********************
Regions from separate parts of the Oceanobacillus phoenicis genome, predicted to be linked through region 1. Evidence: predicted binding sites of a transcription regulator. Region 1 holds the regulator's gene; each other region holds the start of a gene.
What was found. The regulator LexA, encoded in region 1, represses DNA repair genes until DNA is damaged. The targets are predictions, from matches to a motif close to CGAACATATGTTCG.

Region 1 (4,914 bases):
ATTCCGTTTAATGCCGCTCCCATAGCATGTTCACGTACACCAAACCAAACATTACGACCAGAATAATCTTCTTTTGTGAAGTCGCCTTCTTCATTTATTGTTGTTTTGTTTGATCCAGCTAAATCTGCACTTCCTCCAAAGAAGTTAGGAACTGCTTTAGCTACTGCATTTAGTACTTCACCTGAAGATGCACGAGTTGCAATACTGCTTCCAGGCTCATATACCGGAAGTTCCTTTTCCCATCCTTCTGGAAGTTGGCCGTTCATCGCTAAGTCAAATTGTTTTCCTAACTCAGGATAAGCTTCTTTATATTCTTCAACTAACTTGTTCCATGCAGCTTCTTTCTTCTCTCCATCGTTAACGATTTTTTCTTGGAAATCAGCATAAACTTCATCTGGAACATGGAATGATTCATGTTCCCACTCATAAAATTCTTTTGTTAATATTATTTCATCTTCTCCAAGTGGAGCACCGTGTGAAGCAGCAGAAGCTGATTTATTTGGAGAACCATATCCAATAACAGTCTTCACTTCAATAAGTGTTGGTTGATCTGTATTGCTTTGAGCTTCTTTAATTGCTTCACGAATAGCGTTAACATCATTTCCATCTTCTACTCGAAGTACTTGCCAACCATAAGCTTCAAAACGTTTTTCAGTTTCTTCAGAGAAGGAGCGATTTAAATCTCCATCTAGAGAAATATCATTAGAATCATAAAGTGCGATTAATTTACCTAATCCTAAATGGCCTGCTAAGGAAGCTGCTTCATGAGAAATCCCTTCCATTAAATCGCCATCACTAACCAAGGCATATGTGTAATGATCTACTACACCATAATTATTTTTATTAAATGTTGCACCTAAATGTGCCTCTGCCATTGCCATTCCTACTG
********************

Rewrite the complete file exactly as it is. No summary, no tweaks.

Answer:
Regions from separate parts of the Oceanobacillus phoenicis genome, predicted to be linked through region 1. Evidence: predicted binding sites of a transcription regulator. Region 1 holds the regulator's gene; each other region holds the start of a gene.
What was found. The regulator LexA, encoded in region 1, represses DNA repair genes until DNA is damaged. The targets are predictions, from matches to a motif close to CGAACATATGTTCG.

Region 1 (4,914 bases):
ATTCCGTTTAATGCCGCTCCCATAGCATGTTCACGTACACCAAACCAAACATTACGACCAGAATAATCTTCTTTTGTGAAGTCGCCTTCTTCATTTATTGTTGTTTTGTTTGATCCAGCTAAATCTGCACTTCCTCCAAAGAAGTTAGGAACTGCTTTAGCTACTGCATTTAGTACTTCACCTGAAGATGCACGAGTTGCAATACTGCTTCCAGGCTCATATACCGGAAGTTCCTTTTCCCATCCTTCTGGAAGTTGGCCGTTCATCGCTAAGTCAAATTGTTTTCCTAACTCAGGATAAGCTTCTTTATATTCTTCAACTAACTTGTTCCATGCAGCTTCTTTCTTCTCTCCATCGTTAACGATTTTTTCTTGGAAATCAGCATAAACTTCATCTGGAACATGGAATGATTCATGTTCCCACTCATAAAATTCTTTTGTTAATATTATTTCATCTTCTCCAAGTGGAGCACCGTGTGAAGCAGCAGAAGCTGATTTATTTGGAGAACCATATCCAATAACAGTCTTCACTTCAATAAGTGTTGGTTGATCTGTATTGCTTTGAGCTTCTTTAATTGCTTCACGAATAGCGTTAACATCATTTCCATCTTCTACTCGAAGTACTTGCCAACCATAAGCTTCAAAACGTTTTTCAGTTTCTTCAGAGAAGGAGCGATTTAAATCTCCATCTAGAGAAATATCATTAGAATCATAAAGTGCGATTAATTTACCTAATCCTAAATGGCCTGCTAAGGAAGCTGCTTCATGAGAAATCCCTTCCATTAAATCGCCATCACTAACCAAGGCATATGTGTAATGATCTACTACACCATAATTATTTTTATTAAATGTTGCACCTAAATGTGCCTCTGCCATTGCCATTCCTACTG